Gunmen stormed a prison in central Nigeria's Kogi state, 100 kilometres south of the capital Abuja, killing a warden and freeing at least 119 prisoners. An alleged spokesman for the Boko Haram Islamist group later claimed the attack.
AFP - Nigerian Islamist gunmen bombed their way into a prison in central Nigeria before opening fire on wardens and emptying the jail of 119 inmates, officials and a sect member said Thursday.
One prison warden was killed when a shootout erupted during Wednesday's jail break in the central state of Kogi in a raid claimed by a purported spokesman of the Boko Haram sect which has been wreaking deadly havoc in Nigeria.
"From reports available to us, a large number of gunmen attacked the Koton Karfe prison around 7:00 pm and threw explosives at the gate and opened fire on our wardens," said state prison spokeswoman Hadiza Aminu.
She said a shootout then erupted.
"One of our men was killed and the gunmen overpowered the wardens and broke into the cells, freeing inmates," Aminu told AFP.
"The inmates that escaped were 119 because there were 120 inmates in all. Only one remained," she said, adding: "We have so far re-arrested 25."
She declined to speculate on the identity of the attackers.
"We still don't know who was behind this attack. Investigations have commenced to determine that."
But a man going by the name of Abul Qaqa and claiming to speak on behalf of Boko Haram said the group staged the raid in a bid to free seven of its members.
"We staged the operation to rescue seven of our members there and Allah made it possible for the operation to be successful," Qaqa told reporters in a conference call in the northeastern Maiduguri city, the sect's home base.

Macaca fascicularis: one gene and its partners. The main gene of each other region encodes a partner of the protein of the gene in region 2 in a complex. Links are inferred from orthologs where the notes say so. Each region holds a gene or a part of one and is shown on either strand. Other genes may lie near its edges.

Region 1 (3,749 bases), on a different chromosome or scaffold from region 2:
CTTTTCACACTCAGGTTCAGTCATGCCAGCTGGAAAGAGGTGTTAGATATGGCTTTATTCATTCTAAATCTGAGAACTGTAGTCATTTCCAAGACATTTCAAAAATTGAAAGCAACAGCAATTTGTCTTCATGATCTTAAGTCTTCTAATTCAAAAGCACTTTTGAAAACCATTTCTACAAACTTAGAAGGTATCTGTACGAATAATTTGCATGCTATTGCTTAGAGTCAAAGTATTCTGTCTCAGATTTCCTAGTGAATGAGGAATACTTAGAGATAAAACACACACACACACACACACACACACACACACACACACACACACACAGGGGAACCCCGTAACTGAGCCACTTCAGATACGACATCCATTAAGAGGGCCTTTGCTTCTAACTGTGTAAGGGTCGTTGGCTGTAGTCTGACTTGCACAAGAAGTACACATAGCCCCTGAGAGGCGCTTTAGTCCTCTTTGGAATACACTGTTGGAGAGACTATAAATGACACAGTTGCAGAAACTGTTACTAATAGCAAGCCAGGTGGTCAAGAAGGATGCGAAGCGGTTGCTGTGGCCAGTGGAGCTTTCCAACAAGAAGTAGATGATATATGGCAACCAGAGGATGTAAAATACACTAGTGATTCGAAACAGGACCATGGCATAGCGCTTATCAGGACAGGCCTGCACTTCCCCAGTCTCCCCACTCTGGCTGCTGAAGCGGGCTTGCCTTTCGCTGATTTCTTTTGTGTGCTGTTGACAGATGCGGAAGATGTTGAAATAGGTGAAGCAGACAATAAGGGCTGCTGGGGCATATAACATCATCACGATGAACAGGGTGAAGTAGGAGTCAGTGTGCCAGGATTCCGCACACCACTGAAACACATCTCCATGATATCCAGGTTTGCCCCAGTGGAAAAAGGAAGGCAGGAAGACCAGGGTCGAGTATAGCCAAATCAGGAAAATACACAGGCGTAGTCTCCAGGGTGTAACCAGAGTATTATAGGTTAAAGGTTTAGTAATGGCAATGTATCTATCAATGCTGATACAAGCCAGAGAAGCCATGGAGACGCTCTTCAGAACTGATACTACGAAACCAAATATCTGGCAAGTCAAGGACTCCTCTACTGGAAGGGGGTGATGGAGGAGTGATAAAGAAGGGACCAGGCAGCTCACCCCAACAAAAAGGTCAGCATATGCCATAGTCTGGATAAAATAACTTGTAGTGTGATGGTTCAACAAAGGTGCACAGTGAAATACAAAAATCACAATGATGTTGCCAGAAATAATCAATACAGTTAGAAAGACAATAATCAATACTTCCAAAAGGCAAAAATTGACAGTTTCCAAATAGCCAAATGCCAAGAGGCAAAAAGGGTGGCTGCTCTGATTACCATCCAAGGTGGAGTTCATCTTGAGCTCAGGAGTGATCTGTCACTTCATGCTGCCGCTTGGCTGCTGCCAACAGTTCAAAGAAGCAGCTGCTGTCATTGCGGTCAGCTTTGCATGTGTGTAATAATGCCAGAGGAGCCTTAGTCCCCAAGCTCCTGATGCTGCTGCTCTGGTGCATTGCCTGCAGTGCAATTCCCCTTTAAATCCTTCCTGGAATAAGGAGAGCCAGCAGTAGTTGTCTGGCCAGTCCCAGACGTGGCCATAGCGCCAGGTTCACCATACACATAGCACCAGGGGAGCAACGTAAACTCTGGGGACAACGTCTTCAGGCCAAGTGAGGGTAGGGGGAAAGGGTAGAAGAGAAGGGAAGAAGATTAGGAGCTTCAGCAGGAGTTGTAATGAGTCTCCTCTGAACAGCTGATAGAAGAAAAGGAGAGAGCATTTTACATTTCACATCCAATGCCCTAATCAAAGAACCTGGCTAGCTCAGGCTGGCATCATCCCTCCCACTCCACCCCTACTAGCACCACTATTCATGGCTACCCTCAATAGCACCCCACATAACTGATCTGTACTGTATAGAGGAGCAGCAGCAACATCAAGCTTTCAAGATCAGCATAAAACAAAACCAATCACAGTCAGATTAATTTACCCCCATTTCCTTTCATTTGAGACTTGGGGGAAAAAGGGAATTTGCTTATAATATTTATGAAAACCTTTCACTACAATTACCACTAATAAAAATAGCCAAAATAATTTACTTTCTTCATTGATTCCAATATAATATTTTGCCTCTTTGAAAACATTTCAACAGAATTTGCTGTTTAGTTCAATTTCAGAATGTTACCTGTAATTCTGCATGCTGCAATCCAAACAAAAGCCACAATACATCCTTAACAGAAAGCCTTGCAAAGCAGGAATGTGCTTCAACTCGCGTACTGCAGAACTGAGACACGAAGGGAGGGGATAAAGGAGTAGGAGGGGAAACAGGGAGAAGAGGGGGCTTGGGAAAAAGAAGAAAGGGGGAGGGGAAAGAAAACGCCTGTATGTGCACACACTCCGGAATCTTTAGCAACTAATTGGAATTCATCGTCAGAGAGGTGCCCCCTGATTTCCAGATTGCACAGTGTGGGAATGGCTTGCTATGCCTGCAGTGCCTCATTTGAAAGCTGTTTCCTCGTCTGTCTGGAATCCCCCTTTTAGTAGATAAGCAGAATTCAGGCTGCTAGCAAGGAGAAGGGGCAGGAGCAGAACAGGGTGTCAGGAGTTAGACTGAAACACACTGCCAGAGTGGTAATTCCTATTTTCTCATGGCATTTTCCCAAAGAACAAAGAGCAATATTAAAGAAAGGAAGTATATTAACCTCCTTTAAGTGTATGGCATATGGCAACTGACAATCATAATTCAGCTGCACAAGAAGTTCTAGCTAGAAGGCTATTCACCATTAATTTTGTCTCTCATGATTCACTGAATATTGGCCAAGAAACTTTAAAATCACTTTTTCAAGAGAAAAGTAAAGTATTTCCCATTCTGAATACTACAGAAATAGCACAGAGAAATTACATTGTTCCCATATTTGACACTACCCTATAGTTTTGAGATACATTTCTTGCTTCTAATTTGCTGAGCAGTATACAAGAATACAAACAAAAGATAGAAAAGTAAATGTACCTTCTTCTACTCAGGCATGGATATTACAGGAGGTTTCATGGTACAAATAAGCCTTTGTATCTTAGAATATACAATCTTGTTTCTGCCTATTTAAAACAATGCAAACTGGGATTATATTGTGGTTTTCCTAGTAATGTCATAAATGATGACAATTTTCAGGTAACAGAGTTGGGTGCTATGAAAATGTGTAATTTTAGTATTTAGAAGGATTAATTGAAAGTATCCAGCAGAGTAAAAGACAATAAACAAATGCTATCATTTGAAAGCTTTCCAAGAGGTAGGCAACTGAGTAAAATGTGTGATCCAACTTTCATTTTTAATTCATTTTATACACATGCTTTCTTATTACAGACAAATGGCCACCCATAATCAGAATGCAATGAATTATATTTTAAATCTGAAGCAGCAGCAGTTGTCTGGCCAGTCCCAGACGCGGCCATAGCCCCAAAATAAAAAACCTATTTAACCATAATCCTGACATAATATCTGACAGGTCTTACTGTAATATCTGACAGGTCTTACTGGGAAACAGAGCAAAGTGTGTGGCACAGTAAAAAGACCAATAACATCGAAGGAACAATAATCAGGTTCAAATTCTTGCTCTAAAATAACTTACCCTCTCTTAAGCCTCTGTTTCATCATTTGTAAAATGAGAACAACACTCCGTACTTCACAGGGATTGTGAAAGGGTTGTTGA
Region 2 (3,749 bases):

"They are safely in one of our camps," Qaqa added.
Boko Haram has been blamed for a wave of increasingly bloody gun and bomb attacks in several parts of Africa's most populous country in recent months, mostly in the Muslim-dominated north.
Residents had speculated that the sect must have been responsible for Wednesday's jail break.
"From all indications, the attackers were members of Boko Haram," said Isiaka Yakub, adding that there were around 20 of them.
Nigeria's national prison spokesman Kayode Odeyemi said the Koton Karfe prison building was "bullet-riddled" after the raid.
In September 2010, Boko Haram militants attacked a jail in northern Bauchi state and freed more than 700 inmates.
In the most audacious and deadly attack blamed on Boko Haram, at least 185 people were killed last month in a wave of shootings and bombings in northern Kano city, Nigeria's second largest city.
The spiralling violence has sparked deep concern in the international community and shaken the country, whose 160 million population is roughly divided between the mainly Muslim north and predominantly Christian south.
Kogi state lies on the so-called middle belt between north and south. The state also borders the capital Abuja where Boko Haram bombed the UN headquarters in August 2011, killing 25 people.
The sect, whose name means "Western education is sin", launched an uprising in 2009 put down by a brutal military assault that left some 800 people dead. After going dormant for about a year, it re-emerged with a series of shootings and bomb blasts.
There has been intense speculation over whether Boko Haram has formed links with outside extremist groups, such as Al-Qaeda's north African branch and Somalia's Shebab rebels.
Date created : 2012-02-16